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Debates Forum

Debates Forum

  1. 14 Apr '10 02:26
    Should students be allowed to stay in high school until they're 22 years old if they are too thick witted to graduate from the 12th grade?

    Or should we just throw in the towel and admit that it's a waste of time trying?
  2. 14 Apr '10 02:30
    Originally posted by Sam The Sham
    Should students be allowed to stay in high school until they're 22 years old if they are too thick witted to graduate from the 12th grade?

    Or should we just throw in the towel and admit that it's a waste of time trying?
    I always thought that the public school system finds way to "graduate" these folks, if you know what I mean? In fact, don't they have kids graduating who can't read?
  3. 14 Apr '10 02:34
    Originally posted by whodey
    I always thought that the public school system finds way to "graduate" these folks, if you know what I mean? In fact, don't they have kids graduating who can't read?
    The law now allows kids to stay in school until they're 22 which is ridiculous, been that way for almost 10 years I think.

    It was the latest in liberal thinking.
  4. 14 Apr '10 02:37
    Originally posted by Sam The Sham
    The law now allows kids to stay in school until they're 22 which is ridiculous, been that way for almost 10 years I think.

    It was the latest in liberal thinking.
    So your telling me that when they reach 23 they just kick these kids....er....um men-children and women-children to the curb!! :'(

    How uncaring can ya get?
  5. 14 Apr '10 02:46 / 1 edit
    Originally posted by whodey
    So your telling me that when they reach 23 they just kick these kids....er....um men-children and women-children to the curb!! :'(

    How uncaring can ya get?
    No on their 22nd birthday they're out.

    Of High School.

    Fortunately most of them decide it's lame and don't do it, it's the special ed kids that stay.
  6. 14 Apr '10 02:51
    Originally posted by Sam The Sham
    No on their 22nd birthday they're out.
    I say Obama creates a program for these kids. Lets call it, "No man-child left behind". What we will do is propose a value added tax to fund a program to educate these kids until they reach their 40th birthday. Of course, if they still fail they can be provided an "early retirement" fully funded by the tax payers, of course. Brilliant!!
  7. Standard member Seitse
    Doug Stanhope
    14 Apr '10 05:06
    Originally posted by Sam The Sham
    Should students be allowed to stay in high school until they're 22 years old if they are too thick witted to graduate from the 12th grade?

    Or should we just throw in the towel and admit that it's a waste of time trying?
    I am very sorry to hear about the problem running in your family.

    Stay strong, pops.
  8. Standard member joneschr
    Some guy
    14 Apr '10 05:28
    I never knew anyone that old who hadn't graduated by 19 and actually wanted to stay in school. I mean, really, why would they?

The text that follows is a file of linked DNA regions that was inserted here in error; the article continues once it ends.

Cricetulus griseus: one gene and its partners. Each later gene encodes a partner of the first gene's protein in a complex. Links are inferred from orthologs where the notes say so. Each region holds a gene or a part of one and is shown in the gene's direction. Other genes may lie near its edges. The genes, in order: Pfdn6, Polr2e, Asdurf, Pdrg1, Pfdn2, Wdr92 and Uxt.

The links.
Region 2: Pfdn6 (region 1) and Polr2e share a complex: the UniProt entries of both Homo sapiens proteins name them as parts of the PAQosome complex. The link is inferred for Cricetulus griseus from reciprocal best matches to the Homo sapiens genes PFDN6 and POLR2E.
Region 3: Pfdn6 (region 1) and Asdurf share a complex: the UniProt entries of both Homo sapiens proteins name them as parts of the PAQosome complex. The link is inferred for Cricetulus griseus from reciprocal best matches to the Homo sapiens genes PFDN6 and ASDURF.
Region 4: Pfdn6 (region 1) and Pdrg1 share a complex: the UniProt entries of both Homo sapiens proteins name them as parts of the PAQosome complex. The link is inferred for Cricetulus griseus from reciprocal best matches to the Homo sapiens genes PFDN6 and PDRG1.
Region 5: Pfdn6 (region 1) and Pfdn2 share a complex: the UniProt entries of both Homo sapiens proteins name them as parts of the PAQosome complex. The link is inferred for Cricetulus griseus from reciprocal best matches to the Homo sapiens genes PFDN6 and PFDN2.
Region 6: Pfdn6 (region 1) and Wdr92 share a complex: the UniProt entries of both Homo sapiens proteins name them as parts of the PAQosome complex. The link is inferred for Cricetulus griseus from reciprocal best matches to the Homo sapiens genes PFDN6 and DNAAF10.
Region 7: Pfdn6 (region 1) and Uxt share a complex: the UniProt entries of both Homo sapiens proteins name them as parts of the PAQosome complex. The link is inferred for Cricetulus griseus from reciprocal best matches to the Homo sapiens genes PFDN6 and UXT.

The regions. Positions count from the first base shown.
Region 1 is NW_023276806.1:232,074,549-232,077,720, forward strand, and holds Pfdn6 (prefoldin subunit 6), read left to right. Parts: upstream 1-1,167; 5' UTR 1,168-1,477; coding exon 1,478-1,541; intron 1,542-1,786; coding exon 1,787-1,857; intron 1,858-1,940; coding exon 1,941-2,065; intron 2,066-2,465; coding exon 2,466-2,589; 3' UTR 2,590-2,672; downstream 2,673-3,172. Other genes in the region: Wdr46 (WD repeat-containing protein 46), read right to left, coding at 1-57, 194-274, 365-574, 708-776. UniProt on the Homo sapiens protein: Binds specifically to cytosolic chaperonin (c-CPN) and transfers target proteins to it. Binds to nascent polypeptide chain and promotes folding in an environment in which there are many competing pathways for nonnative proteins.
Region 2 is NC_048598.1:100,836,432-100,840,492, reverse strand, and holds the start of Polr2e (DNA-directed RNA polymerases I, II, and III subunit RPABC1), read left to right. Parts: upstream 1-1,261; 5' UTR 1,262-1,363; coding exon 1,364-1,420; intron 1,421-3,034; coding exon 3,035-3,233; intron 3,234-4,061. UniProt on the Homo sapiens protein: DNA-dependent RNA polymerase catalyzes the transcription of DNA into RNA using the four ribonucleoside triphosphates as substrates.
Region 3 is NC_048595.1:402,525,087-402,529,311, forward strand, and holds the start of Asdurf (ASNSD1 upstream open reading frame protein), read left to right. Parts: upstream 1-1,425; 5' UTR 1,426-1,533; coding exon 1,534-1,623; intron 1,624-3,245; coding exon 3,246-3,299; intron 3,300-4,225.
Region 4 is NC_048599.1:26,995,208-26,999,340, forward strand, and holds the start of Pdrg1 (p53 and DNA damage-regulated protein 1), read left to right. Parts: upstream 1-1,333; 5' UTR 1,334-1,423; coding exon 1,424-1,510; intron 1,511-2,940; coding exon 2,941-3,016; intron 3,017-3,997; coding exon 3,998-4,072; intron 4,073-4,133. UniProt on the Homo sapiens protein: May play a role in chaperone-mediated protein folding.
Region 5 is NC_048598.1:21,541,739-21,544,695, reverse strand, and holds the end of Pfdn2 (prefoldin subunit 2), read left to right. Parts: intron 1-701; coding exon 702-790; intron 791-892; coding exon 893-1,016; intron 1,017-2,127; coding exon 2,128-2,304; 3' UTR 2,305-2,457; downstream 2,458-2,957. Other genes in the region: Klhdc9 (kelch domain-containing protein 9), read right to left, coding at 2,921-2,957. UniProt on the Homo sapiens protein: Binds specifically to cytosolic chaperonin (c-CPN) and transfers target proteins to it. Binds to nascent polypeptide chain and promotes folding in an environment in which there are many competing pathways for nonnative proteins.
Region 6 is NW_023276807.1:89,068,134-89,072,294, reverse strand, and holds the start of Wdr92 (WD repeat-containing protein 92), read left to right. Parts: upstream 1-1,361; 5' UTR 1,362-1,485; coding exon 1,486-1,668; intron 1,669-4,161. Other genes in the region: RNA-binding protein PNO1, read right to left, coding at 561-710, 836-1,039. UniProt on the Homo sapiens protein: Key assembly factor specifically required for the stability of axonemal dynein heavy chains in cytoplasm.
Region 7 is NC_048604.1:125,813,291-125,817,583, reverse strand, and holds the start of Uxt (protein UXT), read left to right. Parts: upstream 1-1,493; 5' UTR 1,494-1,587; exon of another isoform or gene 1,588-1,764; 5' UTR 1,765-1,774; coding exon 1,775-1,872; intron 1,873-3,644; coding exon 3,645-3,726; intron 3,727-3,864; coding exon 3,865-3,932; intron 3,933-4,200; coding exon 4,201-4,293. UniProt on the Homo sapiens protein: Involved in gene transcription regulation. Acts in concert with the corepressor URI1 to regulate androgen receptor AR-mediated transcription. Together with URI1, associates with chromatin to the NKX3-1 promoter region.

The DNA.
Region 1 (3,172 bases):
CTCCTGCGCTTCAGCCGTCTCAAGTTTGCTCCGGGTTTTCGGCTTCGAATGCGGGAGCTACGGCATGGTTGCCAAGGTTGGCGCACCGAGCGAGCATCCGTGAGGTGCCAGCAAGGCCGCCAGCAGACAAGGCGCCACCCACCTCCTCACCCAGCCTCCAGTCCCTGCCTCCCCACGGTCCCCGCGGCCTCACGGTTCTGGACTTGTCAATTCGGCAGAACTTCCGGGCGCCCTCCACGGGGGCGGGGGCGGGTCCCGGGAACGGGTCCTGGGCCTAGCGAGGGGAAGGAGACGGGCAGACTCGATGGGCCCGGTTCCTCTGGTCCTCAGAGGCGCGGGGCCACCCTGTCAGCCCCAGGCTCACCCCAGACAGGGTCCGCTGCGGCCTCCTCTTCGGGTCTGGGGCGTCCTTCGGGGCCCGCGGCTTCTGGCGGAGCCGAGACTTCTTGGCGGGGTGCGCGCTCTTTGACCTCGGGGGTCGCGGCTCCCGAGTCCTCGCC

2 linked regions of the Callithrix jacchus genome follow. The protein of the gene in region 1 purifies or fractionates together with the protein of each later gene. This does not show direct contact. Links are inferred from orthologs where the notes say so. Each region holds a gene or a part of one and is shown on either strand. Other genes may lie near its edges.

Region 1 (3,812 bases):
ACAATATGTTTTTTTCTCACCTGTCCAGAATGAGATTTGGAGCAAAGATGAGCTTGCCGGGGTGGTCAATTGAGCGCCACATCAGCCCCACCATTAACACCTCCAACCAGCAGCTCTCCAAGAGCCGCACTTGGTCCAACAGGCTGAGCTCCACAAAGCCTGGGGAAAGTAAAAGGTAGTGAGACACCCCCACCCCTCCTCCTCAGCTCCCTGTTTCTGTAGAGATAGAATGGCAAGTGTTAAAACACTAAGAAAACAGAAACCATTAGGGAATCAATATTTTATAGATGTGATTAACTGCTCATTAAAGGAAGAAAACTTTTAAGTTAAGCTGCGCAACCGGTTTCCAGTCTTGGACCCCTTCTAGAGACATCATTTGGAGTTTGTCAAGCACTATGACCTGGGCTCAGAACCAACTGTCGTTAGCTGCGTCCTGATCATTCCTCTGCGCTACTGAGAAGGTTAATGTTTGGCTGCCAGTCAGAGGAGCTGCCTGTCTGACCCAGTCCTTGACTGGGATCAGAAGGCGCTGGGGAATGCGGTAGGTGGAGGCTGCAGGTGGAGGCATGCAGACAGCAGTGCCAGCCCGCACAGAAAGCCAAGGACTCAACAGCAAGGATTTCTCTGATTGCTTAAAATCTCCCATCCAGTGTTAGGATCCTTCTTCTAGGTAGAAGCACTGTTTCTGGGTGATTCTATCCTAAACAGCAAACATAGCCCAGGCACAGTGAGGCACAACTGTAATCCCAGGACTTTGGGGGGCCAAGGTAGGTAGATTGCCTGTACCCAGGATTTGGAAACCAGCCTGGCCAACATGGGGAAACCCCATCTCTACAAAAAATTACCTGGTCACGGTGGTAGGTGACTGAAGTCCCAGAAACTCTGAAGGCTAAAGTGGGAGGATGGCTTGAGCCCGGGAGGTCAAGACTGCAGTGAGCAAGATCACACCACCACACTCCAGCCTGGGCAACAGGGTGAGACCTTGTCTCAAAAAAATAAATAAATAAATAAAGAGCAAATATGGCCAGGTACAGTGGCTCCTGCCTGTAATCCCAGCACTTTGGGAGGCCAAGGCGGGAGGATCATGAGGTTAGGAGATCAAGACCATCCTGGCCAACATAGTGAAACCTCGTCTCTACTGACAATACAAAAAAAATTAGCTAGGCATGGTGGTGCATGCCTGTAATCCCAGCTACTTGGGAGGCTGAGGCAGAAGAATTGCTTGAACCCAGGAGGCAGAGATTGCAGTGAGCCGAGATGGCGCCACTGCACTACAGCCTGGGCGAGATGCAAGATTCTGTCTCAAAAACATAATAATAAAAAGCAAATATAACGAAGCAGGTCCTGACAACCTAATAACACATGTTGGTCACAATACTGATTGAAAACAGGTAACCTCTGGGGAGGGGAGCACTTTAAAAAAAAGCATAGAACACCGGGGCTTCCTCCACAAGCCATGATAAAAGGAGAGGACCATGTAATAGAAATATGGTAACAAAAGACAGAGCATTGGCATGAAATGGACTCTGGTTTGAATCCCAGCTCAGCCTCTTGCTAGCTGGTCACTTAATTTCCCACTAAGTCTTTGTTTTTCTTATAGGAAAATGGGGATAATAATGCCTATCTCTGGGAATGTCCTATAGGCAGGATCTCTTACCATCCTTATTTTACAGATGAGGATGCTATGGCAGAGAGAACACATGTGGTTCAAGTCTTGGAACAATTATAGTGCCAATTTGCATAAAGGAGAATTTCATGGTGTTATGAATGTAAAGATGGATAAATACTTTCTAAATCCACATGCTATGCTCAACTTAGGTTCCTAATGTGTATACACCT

The only thing I can think is that a policy like that would be intended for kids that had some seriously missed opportunities in life and were back on track but way behind.

    But even then...
  9. 14 Apr '10 08:39
    How is it done in USA, if you are, say 25 years of age, and want the education you've missed earlier?
  10. 14 Apr '10 14:13 / 1 edit
    Originally posted by FabianFnas
    How is it done in USA, if you are, say 25 years of age, and want the education you've missed earlier?
    State and local governments have various adult education programs. Those who never graduated from high school can study for and pass a GED test that certifies them as having achieved "high school level skills"

    http://en.wikipedia.org/wiki/General_Educational_Development
  11. Standard member Palynka
    Upward Spiral
    14 Apr '10 14:15
    *insert right-wing rant about the state enforcing decisions on individuals*

    Oh.
  12. Standard member Seitse
    Doug Stanhope
    14 Apr '10 14:17
    Originally posted by Palynka
    *insert right-wing rant about the state enforcing decisions on individuals*

    Oh.
    You mean the guvamint ?
  13. 14 Apr '10 17:00
    Originally posted by Melanerpes
    State and local governments have various adult education programs. Those who never graduated from high school can study for and pass a GED test that certifies them as having achieved "high school level skills"

    http://en.wikipedia.org/wiki/General_Educational_Development
    Thanks for the reply.

    Are these adult education programs for free, or does it cost anything?
  14. 14 Apr '10 19:48
    Originally posted by whodey
    I always thought that the public school system finds way to "graduate" these folks, if you know what I mean? In fact, don't they have kids graduating who can't read?
    kids in some states are surprised to find out ex post facto that if they don't pass the state exams, they can't graduate from high school and can't attend the prom.
  15. 14 Apr '10 22:39
    Originally posted by zeeblebot
    kids in some states are surprised to find out ex post facto that if they don't pass the state exams, they can't graduate from high school and can't attend the prom.
    and I would imagine many of those kids find the latter consequence to be much more alarming than the former